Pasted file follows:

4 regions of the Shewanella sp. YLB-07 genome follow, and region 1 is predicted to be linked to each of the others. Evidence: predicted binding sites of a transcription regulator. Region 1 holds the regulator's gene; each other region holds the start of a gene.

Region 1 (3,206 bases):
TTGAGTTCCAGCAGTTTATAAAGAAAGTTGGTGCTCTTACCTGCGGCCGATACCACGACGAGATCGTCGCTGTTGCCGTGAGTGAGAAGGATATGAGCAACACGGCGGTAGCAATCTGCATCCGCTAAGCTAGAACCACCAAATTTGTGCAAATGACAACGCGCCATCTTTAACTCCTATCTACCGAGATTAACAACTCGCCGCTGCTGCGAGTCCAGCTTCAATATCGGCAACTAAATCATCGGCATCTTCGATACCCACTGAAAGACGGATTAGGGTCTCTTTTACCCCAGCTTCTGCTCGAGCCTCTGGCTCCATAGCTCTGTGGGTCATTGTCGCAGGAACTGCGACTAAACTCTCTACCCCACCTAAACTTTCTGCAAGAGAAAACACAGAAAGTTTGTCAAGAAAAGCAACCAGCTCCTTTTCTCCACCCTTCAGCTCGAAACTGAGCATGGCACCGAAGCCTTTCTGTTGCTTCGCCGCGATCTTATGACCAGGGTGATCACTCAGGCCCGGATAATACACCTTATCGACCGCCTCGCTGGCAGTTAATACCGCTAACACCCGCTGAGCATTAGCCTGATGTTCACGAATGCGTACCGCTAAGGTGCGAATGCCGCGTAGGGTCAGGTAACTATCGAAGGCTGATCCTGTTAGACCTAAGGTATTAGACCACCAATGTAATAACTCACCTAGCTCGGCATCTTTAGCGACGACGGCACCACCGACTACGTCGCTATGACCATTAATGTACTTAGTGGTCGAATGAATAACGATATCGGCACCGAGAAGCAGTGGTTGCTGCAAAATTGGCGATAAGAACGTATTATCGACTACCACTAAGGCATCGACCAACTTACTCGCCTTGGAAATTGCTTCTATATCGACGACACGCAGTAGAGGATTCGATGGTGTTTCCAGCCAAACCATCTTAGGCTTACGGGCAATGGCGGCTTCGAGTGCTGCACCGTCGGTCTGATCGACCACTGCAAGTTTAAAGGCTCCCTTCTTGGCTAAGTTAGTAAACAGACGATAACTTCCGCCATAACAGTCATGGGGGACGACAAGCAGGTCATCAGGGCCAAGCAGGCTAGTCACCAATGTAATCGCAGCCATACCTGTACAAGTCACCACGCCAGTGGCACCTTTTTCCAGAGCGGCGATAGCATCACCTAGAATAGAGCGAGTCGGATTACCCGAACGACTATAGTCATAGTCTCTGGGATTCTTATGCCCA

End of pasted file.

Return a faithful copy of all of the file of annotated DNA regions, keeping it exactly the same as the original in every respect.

4 regions of the Shewanella sp. YLB-07 genome follow, and region 1 is predicted to be linked to each of the others. Evidence: predicted binding sites of a transcription regulator. Region 1 holds the regulator's gene; each other region holds the start of a gene.

Region 1 (3,206 bases):
TTGAGTTCCAGCAGTTTATAAAGAAAGTTGGTGCTCTTACCTGCGGCCGATACCACGACGAGATCGTCGCTGTTGCCGTGAGTGAGAAGGATATGAGCAACACGGCGGTAGCAATCTGCATCCGCTAAGCTAGAACCACCAAATTTGTGCAAATGACAACGCGCCATCTTTAACTCCTATCTACCGAGATTAACAACTCGCCGCTGCTGCGAGTCCAGCTTCAATATCGGCAACTAAATCATCGGCATCTTCGATACCCACTGAAAGACGGATTAGGGTCTCTTTTACCCCAGCTTCTGCTCGAGCCTCTGGCTCCATAGCTCTGTGGGTCATTGTCGCAGGAACTGCGACTAAACTCTCTACCCCACCTAAACTTTCTGCAAGAGAAAACACAGAAAGTTTGTCAAGAAAAGCAACCAGCTCCTTTTCTCCACCCTTCAGCTCGAAACTGAGCATGGCACCGAAGCCTTTCTGTTGCTTCGCCGCGATCTTATGACCAGGGTGATCACTCAGGCCCGGATAATACACCTTATCGACCGCCTCGCTGGCAGTTAATACCGCTAACACCCGCTGAGCATTAGCCTGATGTTCACGAATGCGTACCGCTAAGGTGCGAATGCCGCGTAGGGTCAGGTAACTATCGAAGGCTGATCCTGTTAGACCTAAGGTATTAGACCACCAATGTAATAACTCACCTAGCTCGGCATCTTTAGCGACGACGGCACCACCGACTACGTCGCTATGACCATTAATGTACTTAGTGGTCGAATGAATAACGATATCGGCACCGAGAAGCAGTGGTTGCTGCAAAATTGGCGATAAGAACGTATTATCGACTACCACTAAGGCATCGACCAACTTACTCGCCTTGGAAATTGCTTCTATATCGACGACACGCAGTAGAGGATTCGATGGTGTTTCCAGCCAAACCATCTTAGGCTTACGGGCAATGGCGGCTTCGAGTGCTGCACCGTCGGTCTGATCGACCACTGCAAGTTTAAAGGCTCCCTTCTTGGCTAAGTTAGTAAACAGACGATAACTTCCGCCATAACAGTCATGGGGGACGACAAGCAGGTCATCAGGGCCAAGCAGGCTAGTCACCAATGTAATCGCAGCCATACCTGTACAAGTCACCACGCCAGTGGCACCTTTTTCCAGAGCGGCGATAGCATCACCTAGAATAGAGCGAGTCGGATTACCCGAACGACTATAGTCATAGTCTCTGGGATTCTTATGCCCA